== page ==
Introduction: Charcot spinal arthropathy (CSA) is an uncommon clinical entity following spinal cord injury (SCI). It is characterized by progressive cartilaginous and bony destruction and is felt to be due to loss of proprioceptive and nociceptive feedback from the spine. CSA is typically diagnosed many years following SCI and has the potential to lead to progressive neurologic decline if left untreated. Case presentation: We describe the case of a 49-year-old male who fell approximately thirty feet from a ladder and sustained a fracture/dislocation at T3–4 and T8–9 resulting in a T4 ASIA A SCI. He underwent T2–T12 posterior spinal stabilization and, within 1 year and 2 months of initial injury, developed an unusual back protuberance, decreased spasticity, and change in bladder function. The patient’s imaging and physical exam were consistent with CSA. Discussion: This case is notable in two respects. First, this is one of the earliest cases of CSA identified in the literature. Although CSA is generally considered a late complication of SCI, CSA should be placed in the differential for all individuals with spinal cord presenting with clinical findings typical of CSA. Second, this case was associated with unsupervised attempts to improve range of motion (ROM) in a SCI patient with a fused spine. The association of unsupervised stretching and CSA has not been previously described.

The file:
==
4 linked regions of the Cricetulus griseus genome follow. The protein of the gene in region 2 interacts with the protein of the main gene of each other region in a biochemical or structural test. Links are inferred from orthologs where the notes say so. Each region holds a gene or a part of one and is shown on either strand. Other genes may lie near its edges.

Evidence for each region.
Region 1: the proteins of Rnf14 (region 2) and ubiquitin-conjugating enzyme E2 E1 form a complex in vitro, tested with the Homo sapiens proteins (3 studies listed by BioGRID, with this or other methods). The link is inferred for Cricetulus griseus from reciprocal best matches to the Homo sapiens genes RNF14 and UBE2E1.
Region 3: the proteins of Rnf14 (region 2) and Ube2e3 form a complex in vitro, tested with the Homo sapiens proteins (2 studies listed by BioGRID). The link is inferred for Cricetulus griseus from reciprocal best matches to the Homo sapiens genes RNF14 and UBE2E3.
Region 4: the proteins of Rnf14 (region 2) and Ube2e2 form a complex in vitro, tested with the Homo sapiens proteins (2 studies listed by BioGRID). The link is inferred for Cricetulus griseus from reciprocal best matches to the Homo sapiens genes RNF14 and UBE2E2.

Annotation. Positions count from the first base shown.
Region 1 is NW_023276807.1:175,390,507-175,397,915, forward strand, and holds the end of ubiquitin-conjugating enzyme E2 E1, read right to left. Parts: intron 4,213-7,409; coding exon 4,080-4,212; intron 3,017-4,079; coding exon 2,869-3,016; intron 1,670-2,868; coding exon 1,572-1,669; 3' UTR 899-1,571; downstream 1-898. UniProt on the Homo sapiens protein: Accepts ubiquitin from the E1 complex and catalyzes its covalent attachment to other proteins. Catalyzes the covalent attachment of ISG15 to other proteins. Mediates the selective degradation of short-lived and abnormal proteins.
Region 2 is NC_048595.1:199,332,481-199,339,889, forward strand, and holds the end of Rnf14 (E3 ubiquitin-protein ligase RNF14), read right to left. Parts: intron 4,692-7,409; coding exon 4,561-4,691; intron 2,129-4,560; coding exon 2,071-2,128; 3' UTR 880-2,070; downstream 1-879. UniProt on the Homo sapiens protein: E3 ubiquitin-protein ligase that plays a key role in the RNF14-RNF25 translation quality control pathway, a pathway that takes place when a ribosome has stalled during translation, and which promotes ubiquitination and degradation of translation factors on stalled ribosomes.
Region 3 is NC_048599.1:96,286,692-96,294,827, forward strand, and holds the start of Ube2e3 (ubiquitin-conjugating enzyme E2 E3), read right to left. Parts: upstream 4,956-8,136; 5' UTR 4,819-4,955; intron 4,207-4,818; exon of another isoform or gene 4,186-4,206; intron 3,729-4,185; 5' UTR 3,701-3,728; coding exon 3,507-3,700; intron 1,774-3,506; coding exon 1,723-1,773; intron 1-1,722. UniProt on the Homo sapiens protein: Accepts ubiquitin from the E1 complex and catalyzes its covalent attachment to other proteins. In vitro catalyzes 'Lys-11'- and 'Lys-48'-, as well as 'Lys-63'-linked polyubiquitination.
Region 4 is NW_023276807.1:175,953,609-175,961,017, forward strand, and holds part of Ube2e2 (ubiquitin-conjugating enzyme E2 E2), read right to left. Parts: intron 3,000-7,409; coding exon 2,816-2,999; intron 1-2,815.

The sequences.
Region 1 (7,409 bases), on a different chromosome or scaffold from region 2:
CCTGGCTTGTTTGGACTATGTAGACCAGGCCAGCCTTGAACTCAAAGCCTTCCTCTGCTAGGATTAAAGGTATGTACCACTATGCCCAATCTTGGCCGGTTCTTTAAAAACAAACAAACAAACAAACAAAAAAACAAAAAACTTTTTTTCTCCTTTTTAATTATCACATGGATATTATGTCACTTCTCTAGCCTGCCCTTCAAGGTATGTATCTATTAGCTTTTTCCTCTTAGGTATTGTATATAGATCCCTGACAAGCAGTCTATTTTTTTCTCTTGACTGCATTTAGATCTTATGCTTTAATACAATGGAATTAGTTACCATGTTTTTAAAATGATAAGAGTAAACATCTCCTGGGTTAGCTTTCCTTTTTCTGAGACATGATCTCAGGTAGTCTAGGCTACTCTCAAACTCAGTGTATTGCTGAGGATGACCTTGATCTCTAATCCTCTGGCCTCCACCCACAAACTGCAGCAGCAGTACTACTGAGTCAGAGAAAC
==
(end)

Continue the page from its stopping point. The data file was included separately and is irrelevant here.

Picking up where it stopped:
ASJC Scopus subject areas
- Clinical Neurology